Sit down, wherever you are. Find a spot beside a campfire, around a space heater or on the 15-year old futon in your friend’s dad’s basement, and get comfortable. It’s time for a story.
Worldwalker Games’ debut bears few of the hallmarks of an overnight success: no jaw-slackening visuals, no Twitch-friendly multiplayer mode, no attractive protagonists. The elevator pitch is fine, if hardly likely to set hearts aflame: a story-led tactical RPG based on Dungeons & Dragons. OK, so what else? Well, plenty, as it turns out. Wildermyth is remarkable: it’s the product of a thousand smart decisions, the kind of game that knows what you want before you do, and gives you what you never knew you needed besides. And it is unapologetically earnest, from the tip of its +1 magic staff to the toes of its leather boots of swiftness.
Adventures here are divided into serialised campaigns (think of them as short stories) with a randomised cast of beady eyed and bushy tailed heroes. Worldwalker Games has no interest in recreating the tedious sixblock Good/Neutral/Evil grid from the D&D campaigns of old. Instead we have a selection of basic traits: Hothead, Goofball, Coward, Romantic. Everybody gets two each, along with a class of warrior, hunter or mystic.
But they aren’t really people, not yet. What they are is narrative scaffolding, a few delicately connected tropes and ideas. It’s your decisions over the course of the campaign that bring them to life, and the same applies to the story. You’ve always got a broad goal and a Bad Thing to stop eventually, but there are a thousand ways to get there: a host of sidequests, interpersonal dramas and little narrative byways to explore. Midway through an interlude, the illustrated panels suddenly split into two or three. Are these characters friends, lovers or rivals? Should you drink from that mystical chalice or leave it be? One spur-of-the-moment choice can send everything spinning out in a new direction. One mistake might close off a certain avenue forever.
Between the story segments, your main task is to open up the map, scouting new land, clearing out pillaging monsters, and expanding the territory of the human race. Time is always ticking in Wildermyth, and if you dither too long the enemy will gain the upper hand. So you divide up the tasks: one hero builds a bridge, one recovers from their injury at home, and the remaining two forge on into hostile territory, encountering sidequests that might strengthen or change their relationship. Every decision is difficult and interesting and ripe with narrative potential.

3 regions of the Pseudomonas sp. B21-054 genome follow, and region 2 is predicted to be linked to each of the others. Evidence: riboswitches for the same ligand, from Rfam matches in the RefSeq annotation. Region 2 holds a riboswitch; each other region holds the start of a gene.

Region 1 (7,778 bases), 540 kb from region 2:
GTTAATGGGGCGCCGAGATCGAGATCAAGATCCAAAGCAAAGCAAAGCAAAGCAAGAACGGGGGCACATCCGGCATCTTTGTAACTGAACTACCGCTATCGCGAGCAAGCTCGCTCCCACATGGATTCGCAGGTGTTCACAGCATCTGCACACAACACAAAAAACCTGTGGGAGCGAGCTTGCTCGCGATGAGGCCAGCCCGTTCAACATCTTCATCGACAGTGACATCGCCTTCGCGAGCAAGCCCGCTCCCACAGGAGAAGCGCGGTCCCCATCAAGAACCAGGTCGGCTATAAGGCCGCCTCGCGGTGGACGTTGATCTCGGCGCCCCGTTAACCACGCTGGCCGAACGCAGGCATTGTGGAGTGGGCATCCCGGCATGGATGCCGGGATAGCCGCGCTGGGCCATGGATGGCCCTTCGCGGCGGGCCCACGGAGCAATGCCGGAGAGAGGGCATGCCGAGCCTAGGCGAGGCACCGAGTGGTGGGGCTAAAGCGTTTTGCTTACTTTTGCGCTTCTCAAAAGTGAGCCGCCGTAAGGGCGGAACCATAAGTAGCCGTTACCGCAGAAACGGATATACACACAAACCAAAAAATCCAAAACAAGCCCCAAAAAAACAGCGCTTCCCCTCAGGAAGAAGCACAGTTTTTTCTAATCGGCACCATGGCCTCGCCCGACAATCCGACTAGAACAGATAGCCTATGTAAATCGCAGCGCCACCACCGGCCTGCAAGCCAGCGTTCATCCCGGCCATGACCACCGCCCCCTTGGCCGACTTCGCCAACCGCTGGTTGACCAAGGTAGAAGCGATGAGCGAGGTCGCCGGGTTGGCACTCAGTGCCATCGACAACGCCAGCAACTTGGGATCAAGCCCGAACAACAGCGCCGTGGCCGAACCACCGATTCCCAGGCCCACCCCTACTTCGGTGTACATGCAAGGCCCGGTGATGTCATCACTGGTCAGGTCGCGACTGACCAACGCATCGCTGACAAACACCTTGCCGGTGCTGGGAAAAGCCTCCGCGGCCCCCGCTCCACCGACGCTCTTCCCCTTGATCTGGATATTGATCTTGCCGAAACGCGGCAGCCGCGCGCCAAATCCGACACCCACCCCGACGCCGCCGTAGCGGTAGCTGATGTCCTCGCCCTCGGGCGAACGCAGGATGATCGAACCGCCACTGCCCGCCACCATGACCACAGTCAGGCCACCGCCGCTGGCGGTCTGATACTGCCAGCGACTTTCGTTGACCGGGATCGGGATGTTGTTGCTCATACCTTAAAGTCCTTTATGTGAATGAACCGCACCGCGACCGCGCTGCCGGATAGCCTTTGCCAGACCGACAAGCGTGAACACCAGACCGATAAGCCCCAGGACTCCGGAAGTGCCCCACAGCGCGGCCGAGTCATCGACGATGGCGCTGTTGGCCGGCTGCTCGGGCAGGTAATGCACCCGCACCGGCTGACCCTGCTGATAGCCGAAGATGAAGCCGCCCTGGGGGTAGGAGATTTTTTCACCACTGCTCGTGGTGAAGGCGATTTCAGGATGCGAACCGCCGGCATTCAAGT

Typically, you will make it to the final confrontation just in time, with sufficient strength to take on the threat and conclude the chapter. You earn some upgrades and a few ‘years of peace’. This is one of the tools Wildermyth uses to stake a claim to your heart. Instead of skipping to the next big story beat, it shows a montage of everybody in the party keeping busy during the intervening time. Some might start a business, others a family. We see the landscape shift around them. And when you come back in the next chapter, they have visibly aged. Over several breaks and several chapters, this sense of time flowing by is keenly felt. When the characters look back and wonder at how long ago it all began, we can’t help but look back and wonder, too. These aren’t kids with pitchforks any more. Sure, they have cool outfits and crazy mutations, but they’re also battle-scarred and greying at the temples.
None of this would work without consistently strong writing. Neither perfunctory nor self-indulgent, it instead relishes in the atmosphere, the mystery, the plain old fun of a high-fantasy world. Dialogue flows in naturalistic fashion, while the descriptive passages border on poetry. As our hero explores a ruin looking for treasure, the narrator notes that ‘What lodges amid the bones of failure is often the dream that drove it.’
Prose like that could carry a whole game, but happily the combat is just as absorbing. Each character has a distinct weight, blows have impact, and you can take a broad variety of approaches depending on how the party is assembled and what kind of environment they’re fighting in. An oak tree might go from an archer’s cover to a mystic’s weapon at a moment’s notice, and fire can be a weapon or a problem depending on who’s nearby. Branching upgrades will shake up your approach, creating power partnerships with complementary abilities, or forcing sedentary fighters out into the open.
Best of all is how the storytelling bleeds into the battles. After one sidequest, a shy mystic formerly content to crouch behind cover takes a more proactive role in combat, owing to her newly grown wolf claws. A few chapters later that same character leaps in to take a blow in place of her son. If a character is defeated they can either survive at a cost, or go out in a blaze of glory. Either way, the story will coalesce around your errors. Injured characters carry on with a knock to their stats and a fresh eyepatch. Graves remain for the dead.
These graves complete the final piece of the puzzle: the legacy system. Characters who’ve been memorialised (or made it to the end of the journey alive) enter your ‘legacy’, a personal pantheon of heroes who can be reintroduced in different roles in later campaigns. They crop up and vanish like mythical demigods, gradually growing in strength as they weave themselves deeper into Wildermyth’s tapestry. It’s a lovely acknowledgement of the way folk stories actually function. They don’t conclude so much as reform, regrow, adapt like an organism from page to page, mind to mind, enduring like the memory of the people we’ve loved and lost. As long as we keep dreaming them up, their story will never end. There’s always another campfire.
The kind of game that knows what you want before you do, and gives you what you never knew you needed besides